A nuclear reactor meltdown and a major tailings dam failure are both environmental disasters that fall into the category of high-cost, low-probability. In Canada, nuclear operators are required to pay into an insurance pool that provides up to $1 billion in liability coverage. But mining companies in British Columbia are not required to carry insurance, even though the expert panel on the Mount Polley disaster said British Columbia can expect as many as two tailings dam spills per decade.
Economist Jason Dion says that ought to change.
In a report — “Reducing the Risk of Mining Disasters in BC: How financial assurance can help” — prepared for the BC First Nations Energy and Mining Council, Dion urges British Columbia to borrow from industries with similar risk profiles and impose a tiered financial assurance scheme that would make mine owners responsible for the costs of an environmental disaster up to a certain threshold. Beyond that level, a pooled fund maintained by the industry, and perhaps including other sectors, would kick in.
Indigenous communities are likely to bear the heaviest burden of an environmental disaster. Mines are often built on Indigenous lands, and Indigenous peoples rely on healthy ecosystems for sustenance and for cultural practices.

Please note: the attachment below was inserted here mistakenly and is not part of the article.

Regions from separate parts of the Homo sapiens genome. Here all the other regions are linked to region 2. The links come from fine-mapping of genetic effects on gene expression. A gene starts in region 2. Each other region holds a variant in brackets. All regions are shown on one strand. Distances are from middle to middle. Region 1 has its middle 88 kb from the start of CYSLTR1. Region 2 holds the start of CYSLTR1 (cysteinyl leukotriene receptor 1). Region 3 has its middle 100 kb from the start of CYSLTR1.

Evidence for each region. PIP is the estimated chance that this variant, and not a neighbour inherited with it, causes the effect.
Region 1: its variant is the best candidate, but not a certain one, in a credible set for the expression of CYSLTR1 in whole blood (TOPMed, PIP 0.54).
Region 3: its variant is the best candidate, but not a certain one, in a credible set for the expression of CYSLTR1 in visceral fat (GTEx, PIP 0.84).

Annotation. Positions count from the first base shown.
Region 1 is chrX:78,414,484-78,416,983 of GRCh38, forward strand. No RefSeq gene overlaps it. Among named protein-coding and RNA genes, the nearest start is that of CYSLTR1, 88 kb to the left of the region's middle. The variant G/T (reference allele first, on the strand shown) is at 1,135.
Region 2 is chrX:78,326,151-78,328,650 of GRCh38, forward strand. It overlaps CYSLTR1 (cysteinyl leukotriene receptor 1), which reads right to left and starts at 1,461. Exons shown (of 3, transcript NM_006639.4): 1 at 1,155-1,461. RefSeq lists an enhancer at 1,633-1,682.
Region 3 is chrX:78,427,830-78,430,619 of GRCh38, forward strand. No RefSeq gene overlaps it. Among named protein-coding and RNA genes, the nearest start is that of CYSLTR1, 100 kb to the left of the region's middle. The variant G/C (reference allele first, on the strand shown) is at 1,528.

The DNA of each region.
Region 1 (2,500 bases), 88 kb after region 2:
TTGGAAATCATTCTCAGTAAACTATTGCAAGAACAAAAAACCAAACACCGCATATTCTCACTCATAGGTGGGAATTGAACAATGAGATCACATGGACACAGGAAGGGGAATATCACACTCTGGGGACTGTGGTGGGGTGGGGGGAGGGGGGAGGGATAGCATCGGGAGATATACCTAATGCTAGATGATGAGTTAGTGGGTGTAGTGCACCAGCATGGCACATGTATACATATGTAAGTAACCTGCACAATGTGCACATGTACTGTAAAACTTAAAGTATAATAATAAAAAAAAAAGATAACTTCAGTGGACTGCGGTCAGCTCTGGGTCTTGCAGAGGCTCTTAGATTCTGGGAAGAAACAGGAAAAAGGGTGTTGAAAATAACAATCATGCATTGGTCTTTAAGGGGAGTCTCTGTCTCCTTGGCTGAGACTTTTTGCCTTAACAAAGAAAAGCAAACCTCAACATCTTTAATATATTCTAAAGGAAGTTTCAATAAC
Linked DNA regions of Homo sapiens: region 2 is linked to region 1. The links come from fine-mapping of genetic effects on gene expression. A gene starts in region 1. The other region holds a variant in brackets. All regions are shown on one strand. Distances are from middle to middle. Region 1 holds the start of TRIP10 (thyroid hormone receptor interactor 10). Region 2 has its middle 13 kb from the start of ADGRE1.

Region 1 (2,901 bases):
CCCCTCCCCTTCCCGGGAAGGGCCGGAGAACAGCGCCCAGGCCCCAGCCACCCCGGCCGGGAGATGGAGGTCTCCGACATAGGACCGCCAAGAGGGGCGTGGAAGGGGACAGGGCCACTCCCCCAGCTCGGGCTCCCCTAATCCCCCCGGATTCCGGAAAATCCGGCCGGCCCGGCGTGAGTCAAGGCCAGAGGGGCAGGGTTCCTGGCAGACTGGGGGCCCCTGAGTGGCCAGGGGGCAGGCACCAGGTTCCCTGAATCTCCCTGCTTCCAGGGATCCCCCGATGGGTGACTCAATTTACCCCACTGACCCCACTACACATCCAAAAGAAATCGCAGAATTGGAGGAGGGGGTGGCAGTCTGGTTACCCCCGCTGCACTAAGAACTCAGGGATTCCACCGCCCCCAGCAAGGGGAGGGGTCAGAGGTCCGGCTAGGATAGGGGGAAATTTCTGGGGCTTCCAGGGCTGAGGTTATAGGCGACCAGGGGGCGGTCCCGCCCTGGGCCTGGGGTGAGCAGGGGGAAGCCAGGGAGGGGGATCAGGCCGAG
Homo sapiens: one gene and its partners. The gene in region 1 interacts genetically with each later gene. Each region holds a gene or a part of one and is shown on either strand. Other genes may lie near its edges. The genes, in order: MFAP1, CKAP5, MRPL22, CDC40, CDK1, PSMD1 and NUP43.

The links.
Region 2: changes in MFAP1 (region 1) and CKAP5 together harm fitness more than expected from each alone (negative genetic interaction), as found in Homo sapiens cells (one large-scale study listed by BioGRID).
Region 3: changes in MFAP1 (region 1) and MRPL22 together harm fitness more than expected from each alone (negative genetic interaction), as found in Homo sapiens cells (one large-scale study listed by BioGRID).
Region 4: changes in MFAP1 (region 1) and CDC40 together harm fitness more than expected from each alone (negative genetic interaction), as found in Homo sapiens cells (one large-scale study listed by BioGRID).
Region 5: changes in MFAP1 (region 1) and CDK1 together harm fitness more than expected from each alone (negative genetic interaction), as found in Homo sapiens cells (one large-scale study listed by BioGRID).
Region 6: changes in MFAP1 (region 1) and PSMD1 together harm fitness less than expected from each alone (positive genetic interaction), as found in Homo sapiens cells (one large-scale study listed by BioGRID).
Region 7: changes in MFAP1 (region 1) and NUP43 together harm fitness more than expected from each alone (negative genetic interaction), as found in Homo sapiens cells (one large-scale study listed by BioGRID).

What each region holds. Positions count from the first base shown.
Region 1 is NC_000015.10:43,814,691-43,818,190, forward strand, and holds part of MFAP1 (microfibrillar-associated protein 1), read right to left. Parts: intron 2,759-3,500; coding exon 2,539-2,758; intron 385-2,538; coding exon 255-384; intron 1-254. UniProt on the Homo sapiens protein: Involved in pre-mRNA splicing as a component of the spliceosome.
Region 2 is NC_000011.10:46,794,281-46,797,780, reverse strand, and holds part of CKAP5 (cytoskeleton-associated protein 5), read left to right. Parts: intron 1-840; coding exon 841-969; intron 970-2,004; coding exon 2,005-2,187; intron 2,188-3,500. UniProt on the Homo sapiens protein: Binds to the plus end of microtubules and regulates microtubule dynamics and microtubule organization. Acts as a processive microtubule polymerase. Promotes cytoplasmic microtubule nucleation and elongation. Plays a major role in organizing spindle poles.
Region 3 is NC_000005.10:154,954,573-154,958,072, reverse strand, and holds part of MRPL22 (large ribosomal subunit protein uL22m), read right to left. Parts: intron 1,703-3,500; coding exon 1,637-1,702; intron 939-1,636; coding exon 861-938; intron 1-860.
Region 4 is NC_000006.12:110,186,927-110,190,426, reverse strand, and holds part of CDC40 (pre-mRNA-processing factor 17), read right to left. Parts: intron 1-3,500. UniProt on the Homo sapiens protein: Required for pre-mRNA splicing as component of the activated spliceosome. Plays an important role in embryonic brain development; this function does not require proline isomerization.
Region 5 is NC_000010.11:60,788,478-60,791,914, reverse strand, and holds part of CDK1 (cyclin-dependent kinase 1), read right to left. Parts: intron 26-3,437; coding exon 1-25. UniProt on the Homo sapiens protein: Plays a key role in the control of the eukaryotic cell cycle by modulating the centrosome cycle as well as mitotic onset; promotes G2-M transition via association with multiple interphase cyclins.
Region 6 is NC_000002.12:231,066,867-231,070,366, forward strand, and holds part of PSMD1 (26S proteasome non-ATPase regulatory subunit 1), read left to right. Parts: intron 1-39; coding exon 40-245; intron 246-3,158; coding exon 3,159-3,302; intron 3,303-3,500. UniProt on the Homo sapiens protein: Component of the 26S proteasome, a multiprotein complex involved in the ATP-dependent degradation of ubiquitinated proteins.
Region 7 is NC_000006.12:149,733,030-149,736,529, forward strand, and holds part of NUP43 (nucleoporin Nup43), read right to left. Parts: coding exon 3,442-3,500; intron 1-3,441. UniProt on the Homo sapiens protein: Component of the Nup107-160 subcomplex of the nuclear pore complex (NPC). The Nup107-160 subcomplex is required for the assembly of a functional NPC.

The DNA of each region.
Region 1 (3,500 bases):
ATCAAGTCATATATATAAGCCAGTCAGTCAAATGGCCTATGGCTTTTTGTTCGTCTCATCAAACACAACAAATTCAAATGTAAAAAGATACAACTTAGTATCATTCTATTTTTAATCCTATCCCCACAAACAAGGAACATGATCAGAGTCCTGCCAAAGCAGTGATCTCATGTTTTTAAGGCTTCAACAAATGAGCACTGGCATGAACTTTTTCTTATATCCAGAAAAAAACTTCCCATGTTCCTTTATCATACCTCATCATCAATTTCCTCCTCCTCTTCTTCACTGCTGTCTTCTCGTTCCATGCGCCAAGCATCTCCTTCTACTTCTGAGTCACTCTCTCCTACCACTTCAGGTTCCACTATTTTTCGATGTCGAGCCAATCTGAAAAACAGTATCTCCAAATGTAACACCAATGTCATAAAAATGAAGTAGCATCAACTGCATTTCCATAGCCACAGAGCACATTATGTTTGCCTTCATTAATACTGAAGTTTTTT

An environmental disaster can bankrupt a company. That hasn’t been the case with Imperial Metals, owners of Mount Polley. It has remained solvent despite bearing the cost, at least so far, of remediation orders. But the Lac Mégantic rail disaster bankrupted the Montreal, Maine and Atlantic Railway company, leaving Quebec taxpayers with most of the bill for its environmental costs.
The prospect of bankruptcy after an environmental disaster can actually increase the likelihood of a disaster happening, Dion argues. If a company knows it may not face the full consequences of the damage it causes, it has a lower incentive to proceed cautiously.
British Columbia does require some financial assurance, Dion notes, but only to ensure that a mine is remediated at the end of its working life. Remediation following a disaster is not part of the plan and, in that respect, British Columbia is not unusual. It is common practice across Canada.
Requiring financial assurance will mean that some mines will not be built. Financial assurance screens out high-risk ventures, but Dion characterizes that as an “economically-efficient outcome” because the return does not justify the risk.